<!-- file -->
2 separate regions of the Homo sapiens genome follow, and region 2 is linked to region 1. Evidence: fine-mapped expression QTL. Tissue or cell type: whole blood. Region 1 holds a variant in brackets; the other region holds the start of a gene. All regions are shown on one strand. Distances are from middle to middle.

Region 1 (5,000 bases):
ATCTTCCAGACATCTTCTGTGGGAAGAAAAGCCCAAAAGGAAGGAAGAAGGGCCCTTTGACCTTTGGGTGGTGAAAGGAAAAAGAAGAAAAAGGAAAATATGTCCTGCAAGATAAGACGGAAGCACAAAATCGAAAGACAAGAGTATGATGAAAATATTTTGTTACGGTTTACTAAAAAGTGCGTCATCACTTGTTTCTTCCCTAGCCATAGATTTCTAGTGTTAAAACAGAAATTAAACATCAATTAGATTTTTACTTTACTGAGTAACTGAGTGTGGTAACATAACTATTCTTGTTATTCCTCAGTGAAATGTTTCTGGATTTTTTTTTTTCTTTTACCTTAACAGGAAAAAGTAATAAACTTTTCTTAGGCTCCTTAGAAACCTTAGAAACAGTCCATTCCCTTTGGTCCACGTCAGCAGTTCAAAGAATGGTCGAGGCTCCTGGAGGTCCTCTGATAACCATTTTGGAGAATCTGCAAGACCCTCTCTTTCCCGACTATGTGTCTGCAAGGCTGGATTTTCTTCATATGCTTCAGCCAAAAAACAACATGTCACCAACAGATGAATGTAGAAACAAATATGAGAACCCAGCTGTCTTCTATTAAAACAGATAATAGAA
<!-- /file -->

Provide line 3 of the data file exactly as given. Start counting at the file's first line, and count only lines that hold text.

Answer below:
ATCTTCCAGACATCTTCTGTGGGAAGAAAAGCCCAAAAGGAAGGAAGAAGGGCCCTTTGACCTTTGGGTGGTGAAAGGAAAAAGAAGAAAAAGGAAAATATGTCCTGCAAGATAAGACGGAAGCACAAAATCGAAAGACAAGAGTATGATGAAAATATTTTGTTACGGTTTACTAAAAAGTGCGTCATCACTTGTTTCTTCCCTAGCCATAGATTTCTAGTGTTAAAACAGAAATTAAACATCAATTAGATTTTTACTTTACTGAGTAACTGAGTGTGGTAACATAACTATTCTTGTTATTCCTCAGTGAAATGTTTCTGGATTTTTTTTTTTCTTTTACCTTAACAGGAAAAAGTAATAAACTTTTCTTAGGCTCCTTAGAAACCTTAGAAACAGTCCATTCCCTTTGGTCCACGTCAGCAGTTCAAAGAATGGTCGAGGCTCCTGGAGGTCCTCTGATAACCATTTTGGAGAATCTGCAAGACCCTCTCTTTCCCGACTATGTGTCTGCAAGGCTGGATTTTCTTCATATGCTTCAGCCAAAAAACAACATGTCACCAACAGATGAATGTAGAAACAAATATGAGAACCCAGCTGTCTTCTATTAAAACAGATAATAGAA